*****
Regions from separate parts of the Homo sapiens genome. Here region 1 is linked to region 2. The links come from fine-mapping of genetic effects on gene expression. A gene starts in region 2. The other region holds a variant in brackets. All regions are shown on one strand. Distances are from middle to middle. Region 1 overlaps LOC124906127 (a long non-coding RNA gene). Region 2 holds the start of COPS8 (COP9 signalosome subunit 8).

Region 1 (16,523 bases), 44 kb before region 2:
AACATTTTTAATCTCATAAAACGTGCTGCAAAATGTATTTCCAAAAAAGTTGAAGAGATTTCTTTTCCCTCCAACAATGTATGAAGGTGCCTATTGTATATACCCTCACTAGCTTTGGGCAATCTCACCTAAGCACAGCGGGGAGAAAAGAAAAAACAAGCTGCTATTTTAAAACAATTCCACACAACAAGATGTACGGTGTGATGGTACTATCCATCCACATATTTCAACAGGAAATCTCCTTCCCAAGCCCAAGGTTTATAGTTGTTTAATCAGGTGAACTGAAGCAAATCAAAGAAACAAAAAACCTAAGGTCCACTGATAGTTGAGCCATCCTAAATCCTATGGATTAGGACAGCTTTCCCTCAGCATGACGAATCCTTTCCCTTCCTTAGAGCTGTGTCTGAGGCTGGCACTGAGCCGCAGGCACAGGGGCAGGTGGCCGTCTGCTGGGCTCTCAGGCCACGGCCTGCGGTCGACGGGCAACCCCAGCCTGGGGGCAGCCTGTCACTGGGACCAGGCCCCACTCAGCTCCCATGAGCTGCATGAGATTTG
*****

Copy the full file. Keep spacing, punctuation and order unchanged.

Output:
Regions from separate parts of the Homo sapiens genome. Here region 1 is linked to region 2. The links come from fine-mapping of genetic effects on gene expression. A gene starts in region 2. The other region holds a variant in brackets. All regions are shown on one strand. Distances are from middle to middle. Region 1 overlaps LOC124906127 (a long non-coding RNA gene). Region 2 holds the start of COPS8 (COP9 signalosome subunit 8).

Region 1 (16,523 bases), 44 kb before region 2:
AACATTTTTAATCTCATAAAACGTGCTGCAAAATGTATTTCCAAAAAAGTTGAAGAGATTTCTTTTCCCTCCAACAATGTATGAAGGTGCCTATTGTATATACCCTCACTAGCTTTGGGCAATCTCACCTAAGCACAGCGGGGAGAAAAGAAAAAACAAGCTGCTATTTTAAAACAATTCCACACAACAAGATGTACGGTGTGATGGTACTATCCATCCACATATTTCAACAGGAAATCTCCTTCCCAAGCCCAAGGTTTATAGTTGTTTAATCAGGTGAACTGAAGCAAATCAAAGAAACAAAAAACCTAAGGTCCACTGATAGTTGAGCCATCCTAAATCCTATGGATTAGGACAGCTTTCCCTCAGCATGACGAATCCTTTCCCTTCCTTAGAGCTGTGTCTGAGGCTGGCACTGAGCCGCAGGCACAGGGGCAGGTGGCCGTCTGCTGGGCTCTCAGGCCACGGCCTGCGGTCGACGGGCAACCCCAGCCTGGGGGCAGCCTGTCACTGGGACCAGGCCCCACTCAGCTCCCATGAGCTGCATGAGATTTG